• Knight of Cerebus: Not that the film wasn't already serious, but even Hans Gruber didn't murder a planeful of people just to prove a point. That Stuart managed this despite John's best attempts (and his No-Holds-Barred Beatdown, below) arguably qualify him for Hero-Killer status.
  • Naked First Impression: His introductory scene had him practicing martial arts in the nude.
  • No-Holds-Barred Beatdown: Beating McClane to a pulp and throwing him off the plane's wing in the finale.
    • Of the series' Big Bads, he's the only one to physically beat the crap out of McClane. Too bad he didn't kill him, because McClane still shrugged off the beating and blew up Stuart's plane.

General Ramon Esperanza (Franco Nero)

Major Grant (John Amos)

Simon Gruber (Jeremy Irons)

  • Avenging the Villain: He may not like Hans, but that does not mean he lacks basic brotherly love for him: "There's a difference between not liking your brother and not caring when some dumb Irish flatfoot drops him out a window."
  • Backup Twin / Suspiciously Similar Substitute: Straddles the line.
  • Big Bad: Of the third film.
  • Blond Guys Are Evil
  • The Chessmaster
  • Chronic Backstabbing Disorder: Simon betrays his Middle Eastern clients by trying to keep the gold instead of blowing it up and then tries to maximise his share. He keeps at least some of his accomplices in the dark about the ultimate fate of the gold, and then kills them when they find out. In the alternate ending, he's killed his girlfriend as well a few months after the movie's over.
  • Even Evil Has Standards: In spite of the money at stake, he will not murder children in cold blood for it. After all, "I'm a soldier, not a monster...though I sometimes work for monsters."
  • Evil Sounds Deep: And this too.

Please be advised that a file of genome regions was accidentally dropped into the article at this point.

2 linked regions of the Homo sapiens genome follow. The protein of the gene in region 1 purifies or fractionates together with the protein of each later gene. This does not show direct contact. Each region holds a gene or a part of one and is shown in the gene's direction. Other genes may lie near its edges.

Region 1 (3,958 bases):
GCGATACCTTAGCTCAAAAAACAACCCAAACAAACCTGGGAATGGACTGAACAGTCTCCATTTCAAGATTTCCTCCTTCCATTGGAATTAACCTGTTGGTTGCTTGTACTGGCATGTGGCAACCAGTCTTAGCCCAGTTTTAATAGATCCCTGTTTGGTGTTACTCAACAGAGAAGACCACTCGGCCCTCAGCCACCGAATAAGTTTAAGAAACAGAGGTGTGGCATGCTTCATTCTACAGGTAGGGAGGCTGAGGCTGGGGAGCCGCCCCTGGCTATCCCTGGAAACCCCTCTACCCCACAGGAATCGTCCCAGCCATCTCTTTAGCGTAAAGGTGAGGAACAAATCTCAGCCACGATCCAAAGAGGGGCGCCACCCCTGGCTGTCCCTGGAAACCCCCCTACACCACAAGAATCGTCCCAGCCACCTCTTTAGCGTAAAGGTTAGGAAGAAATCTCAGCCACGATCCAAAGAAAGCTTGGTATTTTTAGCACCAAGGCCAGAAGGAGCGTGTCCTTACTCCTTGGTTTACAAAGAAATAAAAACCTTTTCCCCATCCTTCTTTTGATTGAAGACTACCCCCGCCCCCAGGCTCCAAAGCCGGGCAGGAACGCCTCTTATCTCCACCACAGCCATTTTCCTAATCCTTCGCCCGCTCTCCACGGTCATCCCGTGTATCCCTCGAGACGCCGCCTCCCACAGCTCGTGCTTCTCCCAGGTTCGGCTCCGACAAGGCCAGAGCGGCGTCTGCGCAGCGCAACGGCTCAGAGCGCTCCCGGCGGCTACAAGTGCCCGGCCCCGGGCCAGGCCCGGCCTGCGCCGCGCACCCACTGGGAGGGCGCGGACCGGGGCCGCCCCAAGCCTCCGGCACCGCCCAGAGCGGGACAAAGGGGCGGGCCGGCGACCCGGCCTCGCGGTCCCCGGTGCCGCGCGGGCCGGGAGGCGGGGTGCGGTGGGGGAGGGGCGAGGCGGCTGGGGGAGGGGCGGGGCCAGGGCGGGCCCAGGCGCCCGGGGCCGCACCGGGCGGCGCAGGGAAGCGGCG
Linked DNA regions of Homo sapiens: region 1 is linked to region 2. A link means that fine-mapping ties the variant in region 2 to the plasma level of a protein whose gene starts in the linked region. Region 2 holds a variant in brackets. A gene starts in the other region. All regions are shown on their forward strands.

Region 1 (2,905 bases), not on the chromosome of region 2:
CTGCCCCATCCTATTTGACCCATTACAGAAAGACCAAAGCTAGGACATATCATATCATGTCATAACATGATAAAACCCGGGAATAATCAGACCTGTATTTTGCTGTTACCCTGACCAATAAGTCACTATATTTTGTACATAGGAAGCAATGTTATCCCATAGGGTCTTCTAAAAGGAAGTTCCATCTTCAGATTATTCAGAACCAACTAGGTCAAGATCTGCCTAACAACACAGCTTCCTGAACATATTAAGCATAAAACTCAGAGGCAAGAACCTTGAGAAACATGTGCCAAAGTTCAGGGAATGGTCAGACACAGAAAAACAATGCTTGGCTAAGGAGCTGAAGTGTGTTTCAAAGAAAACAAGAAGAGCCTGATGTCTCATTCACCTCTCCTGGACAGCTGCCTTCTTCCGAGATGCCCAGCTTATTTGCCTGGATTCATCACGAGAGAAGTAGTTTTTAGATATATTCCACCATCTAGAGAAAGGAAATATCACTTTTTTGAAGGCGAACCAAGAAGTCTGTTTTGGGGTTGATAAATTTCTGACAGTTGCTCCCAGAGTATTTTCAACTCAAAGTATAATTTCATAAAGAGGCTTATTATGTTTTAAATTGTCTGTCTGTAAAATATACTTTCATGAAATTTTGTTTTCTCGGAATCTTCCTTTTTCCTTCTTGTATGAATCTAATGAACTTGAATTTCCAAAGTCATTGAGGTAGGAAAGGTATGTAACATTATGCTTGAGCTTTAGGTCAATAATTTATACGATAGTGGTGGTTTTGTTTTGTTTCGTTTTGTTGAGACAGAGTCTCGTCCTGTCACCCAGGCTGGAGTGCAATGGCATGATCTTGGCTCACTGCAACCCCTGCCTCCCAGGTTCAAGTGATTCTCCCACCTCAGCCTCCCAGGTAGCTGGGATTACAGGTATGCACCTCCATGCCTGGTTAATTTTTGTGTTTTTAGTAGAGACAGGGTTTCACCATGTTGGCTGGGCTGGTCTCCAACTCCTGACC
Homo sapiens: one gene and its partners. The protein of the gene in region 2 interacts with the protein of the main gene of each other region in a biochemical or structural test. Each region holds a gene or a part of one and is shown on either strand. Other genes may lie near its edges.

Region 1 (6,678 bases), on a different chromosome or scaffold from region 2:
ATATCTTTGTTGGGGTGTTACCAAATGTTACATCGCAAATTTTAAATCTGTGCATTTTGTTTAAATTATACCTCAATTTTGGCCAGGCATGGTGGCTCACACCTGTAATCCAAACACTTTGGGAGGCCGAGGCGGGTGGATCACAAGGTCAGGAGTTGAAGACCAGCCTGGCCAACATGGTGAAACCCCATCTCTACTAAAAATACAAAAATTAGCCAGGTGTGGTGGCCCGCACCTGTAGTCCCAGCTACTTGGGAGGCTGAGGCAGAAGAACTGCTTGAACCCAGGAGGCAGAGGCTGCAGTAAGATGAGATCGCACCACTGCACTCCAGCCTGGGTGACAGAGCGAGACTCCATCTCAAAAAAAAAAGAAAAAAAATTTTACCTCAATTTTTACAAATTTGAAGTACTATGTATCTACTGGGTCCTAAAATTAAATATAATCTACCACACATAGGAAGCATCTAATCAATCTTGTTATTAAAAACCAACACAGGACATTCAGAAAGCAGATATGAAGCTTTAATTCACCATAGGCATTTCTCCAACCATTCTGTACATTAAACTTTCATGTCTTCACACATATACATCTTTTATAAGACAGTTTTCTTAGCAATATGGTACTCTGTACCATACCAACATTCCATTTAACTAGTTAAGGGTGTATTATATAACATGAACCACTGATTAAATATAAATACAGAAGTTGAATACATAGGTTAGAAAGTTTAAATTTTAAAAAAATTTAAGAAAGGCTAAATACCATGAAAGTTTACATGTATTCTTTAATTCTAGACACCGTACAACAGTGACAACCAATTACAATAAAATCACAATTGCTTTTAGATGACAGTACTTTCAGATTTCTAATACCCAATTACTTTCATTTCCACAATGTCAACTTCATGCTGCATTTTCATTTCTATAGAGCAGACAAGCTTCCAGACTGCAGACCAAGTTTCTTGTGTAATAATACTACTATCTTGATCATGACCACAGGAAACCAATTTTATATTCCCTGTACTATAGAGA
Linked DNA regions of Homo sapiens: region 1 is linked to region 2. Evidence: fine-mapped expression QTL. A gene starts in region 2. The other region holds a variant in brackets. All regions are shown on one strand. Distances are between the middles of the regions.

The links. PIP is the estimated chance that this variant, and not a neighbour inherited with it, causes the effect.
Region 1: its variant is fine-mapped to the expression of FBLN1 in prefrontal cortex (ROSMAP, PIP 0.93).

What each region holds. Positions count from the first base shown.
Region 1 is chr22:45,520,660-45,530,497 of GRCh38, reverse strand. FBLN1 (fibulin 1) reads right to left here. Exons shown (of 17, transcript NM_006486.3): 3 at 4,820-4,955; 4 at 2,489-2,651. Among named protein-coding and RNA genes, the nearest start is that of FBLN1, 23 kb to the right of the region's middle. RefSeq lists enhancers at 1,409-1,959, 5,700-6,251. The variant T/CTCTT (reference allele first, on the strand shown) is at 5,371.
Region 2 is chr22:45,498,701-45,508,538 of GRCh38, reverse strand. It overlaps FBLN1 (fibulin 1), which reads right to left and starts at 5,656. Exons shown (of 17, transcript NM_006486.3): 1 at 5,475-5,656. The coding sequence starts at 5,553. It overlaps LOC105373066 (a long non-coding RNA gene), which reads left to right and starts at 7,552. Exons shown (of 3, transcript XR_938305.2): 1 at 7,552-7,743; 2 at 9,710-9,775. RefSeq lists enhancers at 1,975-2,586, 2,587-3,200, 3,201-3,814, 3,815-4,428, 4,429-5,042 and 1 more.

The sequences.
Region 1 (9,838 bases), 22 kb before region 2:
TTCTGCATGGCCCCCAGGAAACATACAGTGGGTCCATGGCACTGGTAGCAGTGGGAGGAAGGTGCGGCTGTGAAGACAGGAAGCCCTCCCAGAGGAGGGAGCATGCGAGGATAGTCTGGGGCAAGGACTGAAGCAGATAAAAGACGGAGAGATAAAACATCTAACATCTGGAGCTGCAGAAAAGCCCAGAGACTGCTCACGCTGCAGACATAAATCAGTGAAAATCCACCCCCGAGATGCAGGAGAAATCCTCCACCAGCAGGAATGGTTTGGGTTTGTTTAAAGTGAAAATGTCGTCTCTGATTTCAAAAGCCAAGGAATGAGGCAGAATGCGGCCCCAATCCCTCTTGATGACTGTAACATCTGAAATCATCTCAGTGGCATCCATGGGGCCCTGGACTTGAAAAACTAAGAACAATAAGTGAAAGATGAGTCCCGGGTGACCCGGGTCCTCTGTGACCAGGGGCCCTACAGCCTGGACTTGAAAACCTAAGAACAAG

• Hoist by His Own Petard: He gave McClane a bottle of aspirin, which gave him the location of their hideout in the climax.
  • Large Ham: Like Scar in the previous year, Jeremy Irons seems like he has a lot of fun playing charming and devious villains.
  • Noble Demon: The kind of leader a band of warriors have is reflected in their behavior, for unlike most moustache-twirling one-dimensional villains, Simon's men actually go out of their way to make sure children will not be hurt in their operations, and actually bother to mourn the losses of their brothers before rejoicing in their ill-gotten money. Goes hand-in-hand with Even Evil Has Standards above.
  • Not So Different: Both he and McClane are suffering from headaches (no thanks to each other) throughout the movie.
  • Porky Pig Pronunciation: Though he might be faking it.
  • Xanatos Gambit

Mathias Targo (Nicholas Wyman)

Katya (Sam Phillips)

  • Blondes Are Evil
  • Dark Action Girl
  • The Dragon
  • Knife Nut
  • The Vamp
  • The Voiceless: The original ending to the movie suggests she may be mute, but in the final cut she does yell when shooting at McClane.
    • She was originally supposed to have a speaking part in the film; however, it was decided that her character would be silent, since it made her appear much more imposing and lethal. This makes the scene where she slices one of the Federal Reserve guards to death much more powerful.

Thomas Gabriel (Timothy Olyphant)

  • Big Bad: For the fourth film.
  • The Cracker
  • Diabolical Mastermind
  • Sinister Surveillance
  • Smug Snake: He believes himself to be on a higher intellectual plane then everyone else, particularly McClane. Unlike the supremely magnificent Gruber brothers of the coldly efficient Colonel Stuart, however, his attempts at improvisation seem to be more desperation than mere adjustments to his plans, and his attempts to impose himself threateningly don't seem to carry the same weight. It doesn't help that he's an obnoxious, pretty-boy Insufferable Genius.
  • Well-Intentioned Extremist: At least he claims to be. The fact that he's "getting paid for his work" kind of makes this hard to believe, though.